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so long, s-k.


Sleater-Kinney is my favorite band. (Which I’m sure comes as a major shock to people who seem to think that I hate all white folks and all things white.) And, after eleven years, it seems like they’re breaking up.

This is a sad, sad day, my friends.

Of course, I slacked on getting my tickets to the NYC show and I totally missed out. I actually tried to buy tickets a few weeks ago, but the damned TicketWeb website wasn’t working. Fuckers! I did, however, manage to get tickets to the Philly show, so even though the trip will be a bit of a pain in the ass, I’ll be seeing them. I’ll also probably try to get on line outside of the NYC show hours early with the slim hope that, somehow, a few tickets might free up. It could happen.

If anyone has any spare tickets for the NYC show that they’d like to sell (at a reasonable price) to me, I’d be a very happy brown butch.


Wow, I woke up to some doozies this morning. Check out the most recent comments by LOLA and Jack Alouet who are, of course, all up in a tizzy about my posts about gentrification. LOLA’s are especially enlightening, especially when LOLA says that Puerto Ricans are the most racist people in NYC.

LOLA also took the time to write to me this morning, grilling me about whether I endorse violence because I approved Tenda’s comment in “innate charm, my ass,” – newsflash, I don’t endorse that sort of violence, as you might have gathered if you read the comment directly below Tenda’s. LOLA also writes that my blog is bordering on racist against white people – yeah, um, no, sorry!

And, the icing on the cake – LOLA is apparently a freelance reporter who was going to write a story about Puerto Ricans are misrepresented in NYC, but after reading my blog, is reconsidering. LOLA even seems to threaten me, writing: “do you think that comment will represent your community in a positive light if it were publicized or made publicly evident for that matter? ” LOLA, I sincerely hope that you reconsider so much that you don’t write that article at all, because I think it would pretty much be guaranteed to suck.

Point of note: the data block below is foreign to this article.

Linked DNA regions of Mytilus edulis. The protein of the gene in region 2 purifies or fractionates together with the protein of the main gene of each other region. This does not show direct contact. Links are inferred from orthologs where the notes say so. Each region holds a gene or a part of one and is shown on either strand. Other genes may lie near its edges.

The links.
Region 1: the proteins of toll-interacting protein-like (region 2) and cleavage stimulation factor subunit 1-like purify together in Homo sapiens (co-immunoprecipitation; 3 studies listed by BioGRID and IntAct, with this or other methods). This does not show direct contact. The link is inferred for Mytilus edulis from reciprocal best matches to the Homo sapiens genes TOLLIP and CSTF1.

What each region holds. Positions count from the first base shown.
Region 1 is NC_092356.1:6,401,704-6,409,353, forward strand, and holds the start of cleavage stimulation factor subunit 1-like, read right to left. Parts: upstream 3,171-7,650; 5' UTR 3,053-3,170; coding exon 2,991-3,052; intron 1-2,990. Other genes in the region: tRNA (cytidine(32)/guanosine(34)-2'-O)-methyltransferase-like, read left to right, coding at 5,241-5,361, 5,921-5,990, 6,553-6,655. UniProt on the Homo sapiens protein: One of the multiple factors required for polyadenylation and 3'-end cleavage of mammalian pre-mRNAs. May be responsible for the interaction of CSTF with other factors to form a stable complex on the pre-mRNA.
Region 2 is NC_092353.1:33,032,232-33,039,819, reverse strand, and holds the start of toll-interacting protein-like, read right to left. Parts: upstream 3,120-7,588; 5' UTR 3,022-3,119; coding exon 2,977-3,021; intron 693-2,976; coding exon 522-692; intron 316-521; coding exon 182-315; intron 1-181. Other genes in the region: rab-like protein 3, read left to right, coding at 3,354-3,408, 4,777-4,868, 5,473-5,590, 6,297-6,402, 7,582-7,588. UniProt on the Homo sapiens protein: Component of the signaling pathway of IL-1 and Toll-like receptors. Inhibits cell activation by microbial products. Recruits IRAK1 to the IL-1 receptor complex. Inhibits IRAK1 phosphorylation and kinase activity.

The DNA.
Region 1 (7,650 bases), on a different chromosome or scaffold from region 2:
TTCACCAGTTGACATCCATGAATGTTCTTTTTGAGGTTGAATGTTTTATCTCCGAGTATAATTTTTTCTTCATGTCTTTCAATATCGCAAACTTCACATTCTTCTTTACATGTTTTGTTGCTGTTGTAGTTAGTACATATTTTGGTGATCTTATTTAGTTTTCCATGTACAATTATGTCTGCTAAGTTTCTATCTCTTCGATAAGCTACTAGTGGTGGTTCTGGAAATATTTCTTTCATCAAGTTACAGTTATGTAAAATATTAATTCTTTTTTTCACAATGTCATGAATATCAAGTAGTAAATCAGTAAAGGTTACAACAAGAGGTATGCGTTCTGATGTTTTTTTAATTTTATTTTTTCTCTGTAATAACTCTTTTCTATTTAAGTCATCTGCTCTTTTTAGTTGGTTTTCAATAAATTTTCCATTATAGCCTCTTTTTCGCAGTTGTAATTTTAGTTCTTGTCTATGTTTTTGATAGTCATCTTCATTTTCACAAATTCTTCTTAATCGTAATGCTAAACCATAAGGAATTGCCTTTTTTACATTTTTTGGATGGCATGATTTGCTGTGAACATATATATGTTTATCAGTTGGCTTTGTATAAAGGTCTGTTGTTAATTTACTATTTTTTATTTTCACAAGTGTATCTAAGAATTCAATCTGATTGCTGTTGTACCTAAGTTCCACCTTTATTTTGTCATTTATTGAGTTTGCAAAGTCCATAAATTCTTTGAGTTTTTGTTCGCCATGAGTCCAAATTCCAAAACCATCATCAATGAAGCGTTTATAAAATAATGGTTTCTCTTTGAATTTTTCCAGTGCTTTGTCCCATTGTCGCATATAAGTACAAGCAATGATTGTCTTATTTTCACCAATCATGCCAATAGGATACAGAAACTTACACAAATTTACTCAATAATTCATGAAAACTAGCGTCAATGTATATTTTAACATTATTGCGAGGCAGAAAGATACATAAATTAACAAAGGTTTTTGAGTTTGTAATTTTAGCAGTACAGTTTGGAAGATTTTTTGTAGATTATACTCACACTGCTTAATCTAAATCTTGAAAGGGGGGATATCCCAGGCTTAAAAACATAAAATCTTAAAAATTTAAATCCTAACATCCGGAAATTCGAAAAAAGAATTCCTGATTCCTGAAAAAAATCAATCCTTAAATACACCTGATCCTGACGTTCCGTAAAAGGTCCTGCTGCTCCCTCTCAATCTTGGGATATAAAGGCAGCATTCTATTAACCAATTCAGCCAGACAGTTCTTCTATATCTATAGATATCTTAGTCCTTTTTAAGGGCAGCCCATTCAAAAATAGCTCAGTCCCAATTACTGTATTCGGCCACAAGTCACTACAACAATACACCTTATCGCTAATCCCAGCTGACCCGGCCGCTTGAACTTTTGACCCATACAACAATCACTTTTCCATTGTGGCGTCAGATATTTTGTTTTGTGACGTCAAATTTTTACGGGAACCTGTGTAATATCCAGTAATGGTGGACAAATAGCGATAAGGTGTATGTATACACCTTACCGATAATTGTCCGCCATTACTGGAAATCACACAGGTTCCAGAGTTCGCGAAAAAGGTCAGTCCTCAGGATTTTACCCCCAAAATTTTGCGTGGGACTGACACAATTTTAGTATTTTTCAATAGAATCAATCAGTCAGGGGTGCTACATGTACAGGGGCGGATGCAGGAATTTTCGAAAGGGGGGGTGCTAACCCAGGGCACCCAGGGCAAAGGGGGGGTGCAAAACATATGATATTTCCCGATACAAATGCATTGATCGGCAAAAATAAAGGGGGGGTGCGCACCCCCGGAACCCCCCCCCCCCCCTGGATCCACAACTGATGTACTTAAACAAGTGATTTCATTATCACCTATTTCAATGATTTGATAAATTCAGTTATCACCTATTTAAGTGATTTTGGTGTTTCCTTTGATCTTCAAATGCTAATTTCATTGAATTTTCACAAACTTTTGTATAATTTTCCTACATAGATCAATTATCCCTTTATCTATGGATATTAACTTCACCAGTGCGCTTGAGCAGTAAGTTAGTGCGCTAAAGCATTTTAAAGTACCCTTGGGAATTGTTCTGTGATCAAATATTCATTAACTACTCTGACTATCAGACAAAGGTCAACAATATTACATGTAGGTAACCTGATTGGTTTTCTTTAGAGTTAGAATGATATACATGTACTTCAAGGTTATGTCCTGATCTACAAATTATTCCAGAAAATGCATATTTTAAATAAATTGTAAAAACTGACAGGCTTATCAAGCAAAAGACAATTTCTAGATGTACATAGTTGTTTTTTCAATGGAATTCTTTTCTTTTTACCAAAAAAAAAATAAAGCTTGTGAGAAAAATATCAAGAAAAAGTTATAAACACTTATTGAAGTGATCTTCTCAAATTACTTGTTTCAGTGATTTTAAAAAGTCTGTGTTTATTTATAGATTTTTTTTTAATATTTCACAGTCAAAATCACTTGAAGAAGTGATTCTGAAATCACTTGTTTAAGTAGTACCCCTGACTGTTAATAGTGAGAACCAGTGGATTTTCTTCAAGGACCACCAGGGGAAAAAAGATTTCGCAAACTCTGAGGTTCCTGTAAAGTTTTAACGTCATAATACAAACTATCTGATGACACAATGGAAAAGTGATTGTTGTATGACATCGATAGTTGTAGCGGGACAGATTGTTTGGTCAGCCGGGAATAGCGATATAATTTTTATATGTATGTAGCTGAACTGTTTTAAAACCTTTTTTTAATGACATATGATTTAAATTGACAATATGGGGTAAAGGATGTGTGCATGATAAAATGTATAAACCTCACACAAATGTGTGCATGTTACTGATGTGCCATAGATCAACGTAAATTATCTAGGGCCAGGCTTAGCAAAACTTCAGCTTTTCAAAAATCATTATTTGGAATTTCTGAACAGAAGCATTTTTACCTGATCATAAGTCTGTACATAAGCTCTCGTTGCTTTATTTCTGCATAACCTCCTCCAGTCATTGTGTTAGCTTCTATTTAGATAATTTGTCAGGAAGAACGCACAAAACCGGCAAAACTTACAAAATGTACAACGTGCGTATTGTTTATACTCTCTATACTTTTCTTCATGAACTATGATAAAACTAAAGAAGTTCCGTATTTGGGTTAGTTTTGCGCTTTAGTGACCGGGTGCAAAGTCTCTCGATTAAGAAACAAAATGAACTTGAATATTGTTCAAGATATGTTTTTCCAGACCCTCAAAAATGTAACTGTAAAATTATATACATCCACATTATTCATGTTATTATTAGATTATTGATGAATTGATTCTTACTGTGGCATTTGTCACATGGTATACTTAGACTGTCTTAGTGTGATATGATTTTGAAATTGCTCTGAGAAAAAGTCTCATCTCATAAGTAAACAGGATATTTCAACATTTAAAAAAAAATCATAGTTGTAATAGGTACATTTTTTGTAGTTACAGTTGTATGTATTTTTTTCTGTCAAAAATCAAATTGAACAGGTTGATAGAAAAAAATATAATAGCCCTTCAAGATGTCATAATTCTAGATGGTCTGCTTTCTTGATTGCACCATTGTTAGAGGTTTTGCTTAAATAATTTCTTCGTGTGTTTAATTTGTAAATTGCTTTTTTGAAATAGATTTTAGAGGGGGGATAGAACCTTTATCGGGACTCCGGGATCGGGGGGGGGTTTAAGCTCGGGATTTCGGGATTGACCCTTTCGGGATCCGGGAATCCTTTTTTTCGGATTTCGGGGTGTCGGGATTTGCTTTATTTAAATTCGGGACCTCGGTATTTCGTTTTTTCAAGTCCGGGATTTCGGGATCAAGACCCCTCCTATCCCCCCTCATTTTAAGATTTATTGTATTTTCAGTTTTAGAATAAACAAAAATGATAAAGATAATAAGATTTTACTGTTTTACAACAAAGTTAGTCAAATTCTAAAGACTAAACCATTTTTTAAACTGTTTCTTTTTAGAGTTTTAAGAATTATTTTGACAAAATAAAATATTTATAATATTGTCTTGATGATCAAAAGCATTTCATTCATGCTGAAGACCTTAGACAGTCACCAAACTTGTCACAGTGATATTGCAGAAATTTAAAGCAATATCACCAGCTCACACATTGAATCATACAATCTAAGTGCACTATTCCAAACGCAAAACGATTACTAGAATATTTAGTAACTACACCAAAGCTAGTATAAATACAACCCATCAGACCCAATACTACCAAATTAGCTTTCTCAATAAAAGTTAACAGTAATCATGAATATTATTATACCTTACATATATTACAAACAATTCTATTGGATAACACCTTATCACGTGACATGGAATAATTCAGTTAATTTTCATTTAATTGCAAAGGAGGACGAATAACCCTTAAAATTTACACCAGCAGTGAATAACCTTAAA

Fifth Radical Women of Color Carnival

A few days late, but… the 5th Radical Women of Color Carnival is up at Fabulosa Mujer. It includes some of what I’ve been writing about gentrification of late, but more importantly, it includes tons of awesome links and quotes from many women of color bloggers, all put into excellent context by Fab. Check it out!

Mi Puerto Rico

My dad called me up earlier tonight and told me to switch on channel 13, which is PBS here in the NYC area. I thought he was trying to tell me, yet again, that In the Life, a lesbian and gay news show, was on; my dad loves to tell me about every single remotely gay thing he sees, watches, or hears about.

But this time, he was calling to tell me about a film that was on, Mi Puerto Rico. I’m really glad he called me about it; it was an excellent film, all about issues of cultural and political identity in Puerto Rico, centered around US colonialism and the question of Puerto Rico’s political status. While presenting all sides of the debate, the film had what I thought was a decidedly independista slant, which, of course, I greatly appreciated.

I’m sad I didn’t get to watch the whole thing from the very beginning, and am tempted to get in on DVD. Only thing is, you can only get the DVD for either $295 from the independent film distributor, or for a $75 or more pledge to Thirteen, the PBS station here. Even though I really need not spend that sort of money, I’m so tempted.

If you’d like to watch it, are in the NYC area, and are the early riser sort, it’ll be airing again at 7:30am this Saturday.

on gentrification in Bushwick